The only proof I need of my success is if I can keep making jokes that people want to listen to. That’s it. That’s what got me here, and that’s what I’m gonna keep doing. I’ve seen people that have been like, “I’m going to go on tour and if you donate this much to my Kickstarter campaign I’ll wrap my car in your company’s logo,” and all that kind of shit. You’re a comedian! Just tell jokes!

A lot of comedians promote with a podcast, but I don’t see you doing your own. Is that by design? 

I’ve thought about it, but every comedian has a podcast whether the world wants them to do it or not—they have podcasts. It’s just a clawed flooded mess of comedians thinking that they’re so delightful that the world needs to hear their every thought.

There still might be one in the works but I don’t want to just do comedy, I want to talk about Bigfoot and ghosts because that fascinates me. So, if I’m going to enter this overwrought world of comedians yammering on, I want the subject matter to be slightly different. I have to ask, “Is what I’m going to do offering anything new?”

The topic of comedians getting scared is hilarious! That’s a slightly untapped market. Let a comedian friend and me go to a haunted house and watch us freak out.

Are you comfortable with the notoriety that you’re gaining? 
If it’s for the quality of work then it’s okay. I hope that I would appeal to people that I want to be friends with in the world. Some comedians have an act that they’re doing and they get these loonies and weirdos at their shows. 

I did Drunk History and threw up on television and now I get the reputation that I’m a big booze bag, but I don’t wanna be known as a professional drunk, I wanna be a comedian. 

I think you punctuated the moment perfectly when you said, “Throwing up on Drunk History is like crying on Barbara Walters.”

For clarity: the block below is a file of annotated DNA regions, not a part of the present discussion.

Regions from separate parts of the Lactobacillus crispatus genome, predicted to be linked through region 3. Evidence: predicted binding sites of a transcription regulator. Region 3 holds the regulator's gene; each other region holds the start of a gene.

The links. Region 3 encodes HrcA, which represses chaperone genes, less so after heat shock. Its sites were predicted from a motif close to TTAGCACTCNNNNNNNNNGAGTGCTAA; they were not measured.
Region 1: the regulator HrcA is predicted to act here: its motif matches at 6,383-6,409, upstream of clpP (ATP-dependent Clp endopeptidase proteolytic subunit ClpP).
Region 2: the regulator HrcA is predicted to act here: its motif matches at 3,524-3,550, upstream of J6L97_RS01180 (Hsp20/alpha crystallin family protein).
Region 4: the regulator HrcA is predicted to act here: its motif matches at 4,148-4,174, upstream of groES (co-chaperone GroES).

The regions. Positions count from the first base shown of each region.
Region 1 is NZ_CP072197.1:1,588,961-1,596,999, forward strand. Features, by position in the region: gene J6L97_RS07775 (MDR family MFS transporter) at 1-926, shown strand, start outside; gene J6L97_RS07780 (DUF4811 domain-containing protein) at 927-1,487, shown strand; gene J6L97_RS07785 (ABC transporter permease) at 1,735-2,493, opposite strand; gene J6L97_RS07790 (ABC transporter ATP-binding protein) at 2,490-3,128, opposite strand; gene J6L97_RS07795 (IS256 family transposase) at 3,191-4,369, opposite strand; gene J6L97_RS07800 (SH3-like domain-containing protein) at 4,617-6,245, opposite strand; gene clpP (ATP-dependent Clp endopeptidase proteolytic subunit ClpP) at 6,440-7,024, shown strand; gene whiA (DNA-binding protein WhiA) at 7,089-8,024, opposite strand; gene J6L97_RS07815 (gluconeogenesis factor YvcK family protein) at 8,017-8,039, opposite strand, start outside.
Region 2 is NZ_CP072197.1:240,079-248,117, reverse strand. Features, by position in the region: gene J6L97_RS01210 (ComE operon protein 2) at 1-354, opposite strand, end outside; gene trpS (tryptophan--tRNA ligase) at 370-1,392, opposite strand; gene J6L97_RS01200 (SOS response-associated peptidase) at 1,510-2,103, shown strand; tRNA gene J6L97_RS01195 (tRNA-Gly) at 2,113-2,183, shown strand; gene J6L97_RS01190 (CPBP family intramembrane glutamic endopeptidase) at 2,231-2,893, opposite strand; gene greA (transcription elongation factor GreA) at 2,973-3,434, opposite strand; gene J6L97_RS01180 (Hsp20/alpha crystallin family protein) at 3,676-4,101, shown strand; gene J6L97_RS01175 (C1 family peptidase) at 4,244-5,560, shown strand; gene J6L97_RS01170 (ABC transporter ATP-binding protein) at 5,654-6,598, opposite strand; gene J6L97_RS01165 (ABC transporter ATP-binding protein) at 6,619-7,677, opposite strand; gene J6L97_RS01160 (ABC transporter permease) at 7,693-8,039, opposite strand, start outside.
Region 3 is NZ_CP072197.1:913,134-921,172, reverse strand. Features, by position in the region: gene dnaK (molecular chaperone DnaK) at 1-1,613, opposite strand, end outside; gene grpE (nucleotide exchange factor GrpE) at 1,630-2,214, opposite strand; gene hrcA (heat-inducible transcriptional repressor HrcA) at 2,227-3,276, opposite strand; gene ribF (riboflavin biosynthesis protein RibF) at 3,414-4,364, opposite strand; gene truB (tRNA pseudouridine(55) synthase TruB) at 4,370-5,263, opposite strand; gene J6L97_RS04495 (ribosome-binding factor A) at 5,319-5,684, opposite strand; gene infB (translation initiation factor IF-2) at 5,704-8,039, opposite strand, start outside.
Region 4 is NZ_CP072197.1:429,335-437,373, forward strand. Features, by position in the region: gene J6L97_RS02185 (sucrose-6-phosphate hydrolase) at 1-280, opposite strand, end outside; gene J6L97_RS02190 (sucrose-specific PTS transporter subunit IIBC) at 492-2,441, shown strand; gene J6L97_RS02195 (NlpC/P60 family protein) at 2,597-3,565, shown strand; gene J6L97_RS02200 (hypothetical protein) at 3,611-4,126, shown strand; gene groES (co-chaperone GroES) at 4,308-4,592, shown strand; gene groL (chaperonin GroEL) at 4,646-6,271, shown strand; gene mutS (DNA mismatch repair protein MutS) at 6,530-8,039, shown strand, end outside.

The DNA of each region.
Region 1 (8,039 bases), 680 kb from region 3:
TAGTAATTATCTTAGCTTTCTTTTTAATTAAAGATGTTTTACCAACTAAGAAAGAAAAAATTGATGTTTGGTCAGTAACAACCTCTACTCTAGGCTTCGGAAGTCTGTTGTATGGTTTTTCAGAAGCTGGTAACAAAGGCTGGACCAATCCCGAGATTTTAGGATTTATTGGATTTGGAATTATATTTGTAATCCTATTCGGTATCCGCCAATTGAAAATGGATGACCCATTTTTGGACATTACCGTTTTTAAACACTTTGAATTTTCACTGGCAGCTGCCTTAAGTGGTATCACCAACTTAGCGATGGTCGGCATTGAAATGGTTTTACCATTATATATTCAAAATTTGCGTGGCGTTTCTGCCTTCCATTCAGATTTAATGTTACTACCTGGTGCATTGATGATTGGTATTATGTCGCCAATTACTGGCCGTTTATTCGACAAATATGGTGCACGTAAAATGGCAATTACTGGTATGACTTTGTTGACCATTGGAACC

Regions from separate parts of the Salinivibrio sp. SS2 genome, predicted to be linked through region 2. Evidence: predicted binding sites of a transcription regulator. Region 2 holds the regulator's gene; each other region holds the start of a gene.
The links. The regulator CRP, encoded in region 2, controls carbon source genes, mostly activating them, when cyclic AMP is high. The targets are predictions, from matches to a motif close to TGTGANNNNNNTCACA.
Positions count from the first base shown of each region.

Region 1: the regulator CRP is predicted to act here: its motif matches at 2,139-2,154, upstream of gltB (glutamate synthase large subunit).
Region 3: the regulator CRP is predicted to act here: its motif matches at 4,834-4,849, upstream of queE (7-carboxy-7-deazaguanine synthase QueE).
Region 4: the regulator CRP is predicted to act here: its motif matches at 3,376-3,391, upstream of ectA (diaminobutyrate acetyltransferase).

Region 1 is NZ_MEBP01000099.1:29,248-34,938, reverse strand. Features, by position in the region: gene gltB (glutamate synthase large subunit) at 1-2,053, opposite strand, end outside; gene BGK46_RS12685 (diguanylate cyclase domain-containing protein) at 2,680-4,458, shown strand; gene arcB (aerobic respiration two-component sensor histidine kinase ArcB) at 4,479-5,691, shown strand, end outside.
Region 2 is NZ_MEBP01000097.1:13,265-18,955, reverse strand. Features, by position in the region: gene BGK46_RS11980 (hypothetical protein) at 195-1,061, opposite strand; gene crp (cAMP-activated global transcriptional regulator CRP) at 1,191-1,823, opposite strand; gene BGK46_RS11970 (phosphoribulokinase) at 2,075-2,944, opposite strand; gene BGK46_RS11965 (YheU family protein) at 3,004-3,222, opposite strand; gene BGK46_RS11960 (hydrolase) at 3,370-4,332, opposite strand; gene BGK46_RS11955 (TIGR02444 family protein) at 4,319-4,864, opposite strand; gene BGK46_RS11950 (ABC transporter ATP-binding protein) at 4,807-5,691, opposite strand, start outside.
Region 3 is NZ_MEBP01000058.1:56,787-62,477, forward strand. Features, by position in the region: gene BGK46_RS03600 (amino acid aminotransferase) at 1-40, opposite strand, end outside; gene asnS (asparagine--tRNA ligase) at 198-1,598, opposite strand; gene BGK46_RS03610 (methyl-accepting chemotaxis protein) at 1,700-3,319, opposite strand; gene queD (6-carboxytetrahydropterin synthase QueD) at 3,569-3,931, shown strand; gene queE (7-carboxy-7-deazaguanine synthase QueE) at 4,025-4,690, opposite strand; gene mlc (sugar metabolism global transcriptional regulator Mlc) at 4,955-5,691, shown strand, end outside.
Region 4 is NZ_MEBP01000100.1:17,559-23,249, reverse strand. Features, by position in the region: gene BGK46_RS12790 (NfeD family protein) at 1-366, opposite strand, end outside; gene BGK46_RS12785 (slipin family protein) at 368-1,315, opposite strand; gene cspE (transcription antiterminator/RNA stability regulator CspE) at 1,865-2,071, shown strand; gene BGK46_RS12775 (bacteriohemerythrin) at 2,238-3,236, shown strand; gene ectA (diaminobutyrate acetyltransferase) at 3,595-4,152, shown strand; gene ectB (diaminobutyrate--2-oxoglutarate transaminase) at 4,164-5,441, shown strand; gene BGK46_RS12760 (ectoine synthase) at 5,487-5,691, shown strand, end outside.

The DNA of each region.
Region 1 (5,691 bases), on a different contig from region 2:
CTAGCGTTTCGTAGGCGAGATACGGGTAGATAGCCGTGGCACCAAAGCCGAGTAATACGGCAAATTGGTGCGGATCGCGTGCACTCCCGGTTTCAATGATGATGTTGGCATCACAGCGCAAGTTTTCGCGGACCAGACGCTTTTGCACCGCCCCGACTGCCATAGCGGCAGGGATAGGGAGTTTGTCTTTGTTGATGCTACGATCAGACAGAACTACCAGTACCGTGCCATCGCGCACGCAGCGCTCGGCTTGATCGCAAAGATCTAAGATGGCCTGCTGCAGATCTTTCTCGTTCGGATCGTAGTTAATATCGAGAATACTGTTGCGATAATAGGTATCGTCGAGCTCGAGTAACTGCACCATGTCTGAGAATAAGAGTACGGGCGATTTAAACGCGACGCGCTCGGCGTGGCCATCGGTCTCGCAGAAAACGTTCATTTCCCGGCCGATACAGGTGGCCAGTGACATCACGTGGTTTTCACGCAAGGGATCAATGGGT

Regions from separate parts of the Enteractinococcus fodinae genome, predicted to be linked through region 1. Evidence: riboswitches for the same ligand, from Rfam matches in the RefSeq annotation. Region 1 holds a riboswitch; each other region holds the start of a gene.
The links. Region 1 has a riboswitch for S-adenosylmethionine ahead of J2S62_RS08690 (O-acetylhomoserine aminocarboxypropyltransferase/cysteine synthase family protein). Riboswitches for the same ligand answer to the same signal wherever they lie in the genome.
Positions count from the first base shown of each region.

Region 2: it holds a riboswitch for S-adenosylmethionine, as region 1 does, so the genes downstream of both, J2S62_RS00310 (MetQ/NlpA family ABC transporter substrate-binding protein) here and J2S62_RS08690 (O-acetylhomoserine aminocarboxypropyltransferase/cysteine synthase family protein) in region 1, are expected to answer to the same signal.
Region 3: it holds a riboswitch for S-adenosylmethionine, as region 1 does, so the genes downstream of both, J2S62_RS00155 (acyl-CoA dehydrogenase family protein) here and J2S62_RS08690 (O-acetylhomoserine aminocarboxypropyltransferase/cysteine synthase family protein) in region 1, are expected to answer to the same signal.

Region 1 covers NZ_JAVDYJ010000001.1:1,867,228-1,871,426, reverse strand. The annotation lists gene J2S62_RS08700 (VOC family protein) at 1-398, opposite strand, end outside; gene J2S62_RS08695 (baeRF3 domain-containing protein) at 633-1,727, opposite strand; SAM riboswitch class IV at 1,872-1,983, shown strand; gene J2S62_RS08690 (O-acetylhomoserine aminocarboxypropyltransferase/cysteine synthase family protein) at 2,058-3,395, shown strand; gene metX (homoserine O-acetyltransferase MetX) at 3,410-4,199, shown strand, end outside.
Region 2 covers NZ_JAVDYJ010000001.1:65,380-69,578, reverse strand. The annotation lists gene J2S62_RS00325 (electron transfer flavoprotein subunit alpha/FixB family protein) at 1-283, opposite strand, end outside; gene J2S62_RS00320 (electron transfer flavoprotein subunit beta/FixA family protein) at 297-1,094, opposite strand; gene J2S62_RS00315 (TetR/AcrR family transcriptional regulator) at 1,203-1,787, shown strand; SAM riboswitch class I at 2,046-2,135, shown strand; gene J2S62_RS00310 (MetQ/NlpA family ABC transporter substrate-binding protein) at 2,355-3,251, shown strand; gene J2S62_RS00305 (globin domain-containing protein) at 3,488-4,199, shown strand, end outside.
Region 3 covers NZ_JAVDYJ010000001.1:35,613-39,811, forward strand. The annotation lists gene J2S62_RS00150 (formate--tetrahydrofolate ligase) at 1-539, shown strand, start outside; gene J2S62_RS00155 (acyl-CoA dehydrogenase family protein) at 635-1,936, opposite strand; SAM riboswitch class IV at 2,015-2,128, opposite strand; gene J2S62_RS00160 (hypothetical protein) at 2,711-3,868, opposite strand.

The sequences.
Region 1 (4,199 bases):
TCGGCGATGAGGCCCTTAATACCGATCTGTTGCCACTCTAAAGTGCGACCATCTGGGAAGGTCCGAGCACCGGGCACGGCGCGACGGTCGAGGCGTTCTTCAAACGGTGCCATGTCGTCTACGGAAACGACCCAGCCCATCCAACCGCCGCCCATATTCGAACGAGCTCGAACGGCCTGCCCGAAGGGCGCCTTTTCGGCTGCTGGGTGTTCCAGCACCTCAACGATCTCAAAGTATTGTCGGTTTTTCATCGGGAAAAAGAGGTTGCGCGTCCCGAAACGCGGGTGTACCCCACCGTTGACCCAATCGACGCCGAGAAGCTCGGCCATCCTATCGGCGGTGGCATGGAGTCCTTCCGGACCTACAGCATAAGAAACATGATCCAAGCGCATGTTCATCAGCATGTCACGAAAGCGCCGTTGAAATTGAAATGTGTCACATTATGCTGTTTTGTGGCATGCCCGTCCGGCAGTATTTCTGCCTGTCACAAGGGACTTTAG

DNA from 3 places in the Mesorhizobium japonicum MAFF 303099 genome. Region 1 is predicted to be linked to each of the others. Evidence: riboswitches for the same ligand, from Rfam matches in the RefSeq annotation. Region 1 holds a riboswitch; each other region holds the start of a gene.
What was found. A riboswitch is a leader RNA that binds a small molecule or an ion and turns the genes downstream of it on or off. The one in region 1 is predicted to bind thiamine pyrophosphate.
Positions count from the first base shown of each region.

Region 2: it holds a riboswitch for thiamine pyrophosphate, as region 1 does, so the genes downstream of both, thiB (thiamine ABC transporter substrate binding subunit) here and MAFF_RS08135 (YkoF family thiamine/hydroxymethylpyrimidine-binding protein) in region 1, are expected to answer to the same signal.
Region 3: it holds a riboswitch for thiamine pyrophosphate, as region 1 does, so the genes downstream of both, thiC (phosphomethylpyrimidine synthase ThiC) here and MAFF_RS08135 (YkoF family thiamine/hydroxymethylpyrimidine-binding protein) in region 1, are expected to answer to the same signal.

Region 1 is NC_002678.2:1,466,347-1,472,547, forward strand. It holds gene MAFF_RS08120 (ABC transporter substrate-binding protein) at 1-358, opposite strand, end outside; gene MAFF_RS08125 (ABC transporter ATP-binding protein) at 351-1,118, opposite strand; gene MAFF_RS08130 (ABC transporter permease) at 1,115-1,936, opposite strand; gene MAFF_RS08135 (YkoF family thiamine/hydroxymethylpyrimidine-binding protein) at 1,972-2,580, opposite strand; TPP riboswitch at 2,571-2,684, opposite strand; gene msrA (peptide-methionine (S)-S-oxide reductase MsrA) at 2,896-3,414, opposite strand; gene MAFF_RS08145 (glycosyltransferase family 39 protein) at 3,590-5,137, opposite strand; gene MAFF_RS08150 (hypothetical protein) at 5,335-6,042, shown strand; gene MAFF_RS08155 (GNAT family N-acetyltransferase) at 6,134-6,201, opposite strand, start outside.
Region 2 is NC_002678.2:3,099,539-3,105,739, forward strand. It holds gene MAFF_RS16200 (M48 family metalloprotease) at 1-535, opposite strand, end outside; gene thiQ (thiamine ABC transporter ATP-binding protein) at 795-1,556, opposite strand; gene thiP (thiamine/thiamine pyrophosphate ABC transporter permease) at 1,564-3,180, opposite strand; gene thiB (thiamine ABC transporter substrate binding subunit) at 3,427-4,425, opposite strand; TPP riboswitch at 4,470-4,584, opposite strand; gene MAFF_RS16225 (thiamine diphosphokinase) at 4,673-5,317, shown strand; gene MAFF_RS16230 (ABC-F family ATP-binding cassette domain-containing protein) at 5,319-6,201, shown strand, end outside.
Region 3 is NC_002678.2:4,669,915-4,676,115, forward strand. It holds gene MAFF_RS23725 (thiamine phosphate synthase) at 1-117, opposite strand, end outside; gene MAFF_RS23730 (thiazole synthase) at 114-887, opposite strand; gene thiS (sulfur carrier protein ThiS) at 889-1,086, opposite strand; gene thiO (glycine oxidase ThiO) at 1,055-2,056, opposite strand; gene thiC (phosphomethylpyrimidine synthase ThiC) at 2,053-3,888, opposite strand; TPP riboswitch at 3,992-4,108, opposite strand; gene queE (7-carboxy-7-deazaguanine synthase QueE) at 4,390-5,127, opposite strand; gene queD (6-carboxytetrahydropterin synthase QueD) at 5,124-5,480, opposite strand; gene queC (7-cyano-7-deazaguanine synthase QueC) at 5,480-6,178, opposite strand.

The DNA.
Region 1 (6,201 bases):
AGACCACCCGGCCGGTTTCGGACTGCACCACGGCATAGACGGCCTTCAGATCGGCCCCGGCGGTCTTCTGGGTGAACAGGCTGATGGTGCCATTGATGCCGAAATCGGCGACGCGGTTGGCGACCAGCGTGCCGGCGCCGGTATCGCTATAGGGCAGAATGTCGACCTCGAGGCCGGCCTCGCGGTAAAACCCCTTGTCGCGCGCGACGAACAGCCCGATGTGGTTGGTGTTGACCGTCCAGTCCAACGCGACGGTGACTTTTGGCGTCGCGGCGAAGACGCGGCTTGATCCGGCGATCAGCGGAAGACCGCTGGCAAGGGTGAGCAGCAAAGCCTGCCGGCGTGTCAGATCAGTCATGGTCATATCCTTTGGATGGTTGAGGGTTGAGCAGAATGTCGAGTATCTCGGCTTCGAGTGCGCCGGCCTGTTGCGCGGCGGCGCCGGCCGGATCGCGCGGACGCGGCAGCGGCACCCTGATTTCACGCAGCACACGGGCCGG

Ha! I did another one and I was kind of hesitant because I was like, “Oh man I know what I did on the first one, I don’t know how I’m gonna top it. I’m going to have to die on camera or something.” I didn’t even barf on camera on the second one, though. I barfed afterwards, but I didn’t barf on camera. I’m sure someone’s going to be let down and call me out in a comments section—maybe of this article. 

So where do you see this all going? What’s your act going to be like in five years? 
Well, I don’t ever see myself as getting married or having children, but I know to never say never. It’s weird to see where comics’ trajectories go, because you start off talking about “Oh man, I was so drunk last night” and “Oh boy I’m broke.” And I did all that, but now I get to make money from doing comedy, so it’s disingenuous to bitch about being broke or anything. That’s why you see comedians trying to poke holes in religion or politics. They’ve already pulled their own life apart on stage. I hope I don’t end up there.